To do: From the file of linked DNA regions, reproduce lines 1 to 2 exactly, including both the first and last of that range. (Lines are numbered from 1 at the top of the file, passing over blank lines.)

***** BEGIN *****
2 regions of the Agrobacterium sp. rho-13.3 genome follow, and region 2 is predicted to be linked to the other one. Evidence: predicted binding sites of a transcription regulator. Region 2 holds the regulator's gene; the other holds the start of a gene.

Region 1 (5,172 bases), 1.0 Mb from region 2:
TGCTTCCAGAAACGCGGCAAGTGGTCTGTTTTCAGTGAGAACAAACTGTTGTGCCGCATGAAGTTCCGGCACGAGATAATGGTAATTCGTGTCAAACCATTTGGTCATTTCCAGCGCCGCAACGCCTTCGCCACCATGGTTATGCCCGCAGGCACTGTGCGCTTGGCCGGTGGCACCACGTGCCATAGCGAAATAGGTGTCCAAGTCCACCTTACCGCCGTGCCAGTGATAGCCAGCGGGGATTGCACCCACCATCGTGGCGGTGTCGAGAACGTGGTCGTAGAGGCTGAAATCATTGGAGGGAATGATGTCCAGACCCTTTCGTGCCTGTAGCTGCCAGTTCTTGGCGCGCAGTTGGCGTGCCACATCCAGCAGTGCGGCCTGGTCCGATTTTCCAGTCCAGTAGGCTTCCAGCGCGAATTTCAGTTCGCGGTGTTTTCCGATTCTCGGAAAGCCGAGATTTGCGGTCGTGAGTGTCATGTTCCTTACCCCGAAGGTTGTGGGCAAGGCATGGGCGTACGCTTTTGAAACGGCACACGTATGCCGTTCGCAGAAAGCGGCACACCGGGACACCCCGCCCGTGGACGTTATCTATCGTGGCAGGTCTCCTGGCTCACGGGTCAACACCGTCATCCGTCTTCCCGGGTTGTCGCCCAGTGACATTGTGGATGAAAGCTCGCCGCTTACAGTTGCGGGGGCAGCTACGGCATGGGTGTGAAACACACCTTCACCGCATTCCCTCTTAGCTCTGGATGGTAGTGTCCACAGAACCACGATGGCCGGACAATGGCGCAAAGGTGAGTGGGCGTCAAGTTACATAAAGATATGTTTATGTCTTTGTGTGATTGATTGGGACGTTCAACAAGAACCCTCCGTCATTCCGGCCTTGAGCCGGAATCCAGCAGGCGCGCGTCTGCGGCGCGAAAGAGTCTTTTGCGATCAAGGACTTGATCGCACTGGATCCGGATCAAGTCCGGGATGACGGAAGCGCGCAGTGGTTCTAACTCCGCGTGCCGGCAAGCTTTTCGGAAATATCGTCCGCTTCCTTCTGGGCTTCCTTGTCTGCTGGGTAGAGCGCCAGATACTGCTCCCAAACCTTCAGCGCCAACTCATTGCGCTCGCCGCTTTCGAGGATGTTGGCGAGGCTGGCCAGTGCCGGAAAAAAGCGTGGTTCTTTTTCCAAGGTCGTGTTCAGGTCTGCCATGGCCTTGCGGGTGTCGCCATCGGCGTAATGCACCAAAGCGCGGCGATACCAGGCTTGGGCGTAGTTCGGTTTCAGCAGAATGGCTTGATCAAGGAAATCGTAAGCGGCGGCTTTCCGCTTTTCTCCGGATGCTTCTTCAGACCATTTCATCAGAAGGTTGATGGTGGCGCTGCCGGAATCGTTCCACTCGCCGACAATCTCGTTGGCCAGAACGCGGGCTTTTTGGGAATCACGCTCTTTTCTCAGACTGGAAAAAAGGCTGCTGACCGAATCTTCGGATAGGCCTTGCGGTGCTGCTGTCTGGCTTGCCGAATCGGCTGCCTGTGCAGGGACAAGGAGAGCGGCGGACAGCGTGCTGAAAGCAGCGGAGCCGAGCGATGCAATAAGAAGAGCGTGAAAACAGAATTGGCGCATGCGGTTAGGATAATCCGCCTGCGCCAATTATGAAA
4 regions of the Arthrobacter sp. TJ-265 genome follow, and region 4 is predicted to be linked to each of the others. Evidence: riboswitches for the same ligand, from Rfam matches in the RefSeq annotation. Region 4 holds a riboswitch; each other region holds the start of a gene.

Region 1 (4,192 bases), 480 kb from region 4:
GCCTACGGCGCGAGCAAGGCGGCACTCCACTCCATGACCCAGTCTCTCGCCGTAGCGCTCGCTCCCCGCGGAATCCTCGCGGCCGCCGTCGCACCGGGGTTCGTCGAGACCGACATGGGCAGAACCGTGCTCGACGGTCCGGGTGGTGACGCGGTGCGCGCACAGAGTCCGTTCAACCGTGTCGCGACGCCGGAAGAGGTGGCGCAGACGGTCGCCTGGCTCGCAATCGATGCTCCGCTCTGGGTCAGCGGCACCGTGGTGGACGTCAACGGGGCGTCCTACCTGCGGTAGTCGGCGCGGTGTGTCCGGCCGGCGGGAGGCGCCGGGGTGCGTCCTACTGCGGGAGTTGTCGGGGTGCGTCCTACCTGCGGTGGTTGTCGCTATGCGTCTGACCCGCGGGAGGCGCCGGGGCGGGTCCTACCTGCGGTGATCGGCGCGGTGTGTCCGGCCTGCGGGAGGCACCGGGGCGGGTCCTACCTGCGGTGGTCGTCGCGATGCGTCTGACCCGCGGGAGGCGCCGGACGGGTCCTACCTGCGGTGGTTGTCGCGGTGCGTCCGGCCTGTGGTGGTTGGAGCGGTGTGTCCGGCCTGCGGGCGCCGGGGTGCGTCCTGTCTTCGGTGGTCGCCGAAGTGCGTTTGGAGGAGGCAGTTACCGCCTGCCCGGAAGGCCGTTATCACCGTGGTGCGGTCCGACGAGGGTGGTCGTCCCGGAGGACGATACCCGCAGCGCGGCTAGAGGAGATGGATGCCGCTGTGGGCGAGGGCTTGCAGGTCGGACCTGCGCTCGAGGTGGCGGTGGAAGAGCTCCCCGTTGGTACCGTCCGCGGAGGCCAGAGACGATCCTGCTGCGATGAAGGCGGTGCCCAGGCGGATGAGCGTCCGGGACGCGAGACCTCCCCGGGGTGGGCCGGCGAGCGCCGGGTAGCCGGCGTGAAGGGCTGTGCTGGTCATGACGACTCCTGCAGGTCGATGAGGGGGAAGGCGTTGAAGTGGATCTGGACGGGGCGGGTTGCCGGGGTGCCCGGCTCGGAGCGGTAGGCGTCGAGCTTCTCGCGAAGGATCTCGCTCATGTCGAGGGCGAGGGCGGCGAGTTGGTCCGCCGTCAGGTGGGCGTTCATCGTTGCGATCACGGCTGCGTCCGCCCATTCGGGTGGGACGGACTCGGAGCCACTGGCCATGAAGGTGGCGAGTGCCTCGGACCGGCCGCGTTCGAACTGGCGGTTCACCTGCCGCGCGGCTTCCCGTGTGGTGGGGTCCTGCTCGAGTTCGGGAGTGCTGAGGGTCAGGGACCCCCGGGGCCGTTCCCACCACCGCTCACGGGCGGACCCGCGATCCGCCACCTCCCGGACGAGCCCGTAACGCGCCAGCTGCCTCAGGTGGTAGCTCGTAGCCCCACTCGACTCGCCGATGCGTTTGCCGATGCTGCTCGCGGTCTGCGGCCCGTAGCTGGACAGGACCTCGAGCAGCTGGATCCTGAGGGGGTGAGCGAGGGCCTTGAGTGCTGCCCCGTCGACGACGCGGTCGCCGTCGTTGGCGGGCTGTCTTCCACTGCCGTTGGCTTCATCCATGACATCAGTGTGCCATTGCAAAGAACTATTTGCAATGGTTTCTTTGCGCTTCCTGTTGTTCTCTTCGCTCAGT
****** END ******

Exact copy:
2 regions of the Agrobacterium sp. rho-13.3 genome follow, and region 2 is predicted to be linked to the other one. Evidence: predicted binding sites of a transcription regulator. Region 2 holds the regulator's gene; the other holds the start of a gene.

Region 1 (5,172 bases), 1.0 Mb from region 2: